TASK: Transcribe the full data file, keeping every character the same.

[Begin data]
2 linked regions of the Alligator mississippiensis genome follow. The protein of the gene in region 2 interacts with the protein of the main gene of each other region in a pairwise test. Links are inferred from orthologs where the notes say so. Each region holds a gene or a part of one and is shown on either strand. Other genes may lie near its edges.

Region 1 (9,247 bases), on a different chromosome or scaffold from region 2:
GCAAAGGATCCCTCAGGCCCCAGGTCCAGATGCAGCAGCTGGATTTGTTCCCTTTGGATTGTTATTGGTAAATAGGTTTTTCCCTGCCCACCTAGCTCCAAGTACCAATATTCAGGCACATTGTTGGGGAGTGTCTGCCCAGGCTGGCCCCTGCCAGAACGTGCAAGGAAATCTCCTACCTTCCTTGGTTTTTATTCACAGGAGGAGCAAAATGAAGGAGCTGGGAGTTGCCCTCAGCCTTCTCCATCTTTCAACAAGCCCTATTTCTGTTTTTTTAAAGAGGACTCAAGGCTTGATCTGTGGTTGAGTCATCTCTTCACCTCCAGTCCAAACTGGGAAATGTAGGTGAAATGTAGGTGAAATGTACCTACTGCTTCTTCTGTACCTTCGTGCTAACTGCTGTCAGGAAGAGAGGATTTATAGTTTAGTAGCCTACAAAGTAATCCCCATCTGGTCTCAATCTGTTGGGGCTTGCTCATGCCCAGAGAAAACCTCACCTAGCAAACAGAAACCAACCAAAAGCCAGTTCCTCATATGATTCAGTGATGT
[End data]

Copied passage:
2 linked regions of the Alligator mississippiensis genome follow. The protein of the gene in region 2 interacts with the protein of the main gene of each other region in a pairwise test. Links are inferred from orthologs where the notes say so. Each region holds a gene or a part of one and is shown on either strand. Other genes may lie near its edges.

Region 1 (9,247 bases), on a different chromosome or scaffold from region 2:
GCAAAGGATCCCTCAGGCCCCAGGTCCAGATGCAGCAGCTGGATTTGTTCCCTTTGGATTGTTATTGGTAAATAGGTTTTTCCCTGCCCACCTAGCTCCAAGTACCAATATTCAGGCACATTGTTGGGGAGTGTCTGCCCAGGCTGGCCCCTGCCAGAACGTGCAAGGAAATCTCCTACCTTCCTTGGTTTTTATTCACAGGAGGAGCAAAATGAAGGAGCTGGGAGTTGCCCTCAGCCTTCTCCATCTTTCAACAAGCCCTATTTCTGTTTTTTTAAAGAGGACTCAAGGCTTGATCTGTGGTTGAGTCATCTCTTCACCTCCAGTCCAAACTGGGAAATGTAGGTGAAATGTAGGTGAAATGTACCTACTGCTTCTTCTGTACCTTCGTGCTAACTGCTGTCAGGAAGAGAGGATTTATAGTTTAGTAGCCTACAAAGTAATCCCCATCTGGTCTCAATCTGTTGGGGCTTGCTCATGCCCAGAGAAAACCTCACCTAGCAAACAGAAACCAACCAAAAGCCAGTTCCTCATATGATTCAGTGATGT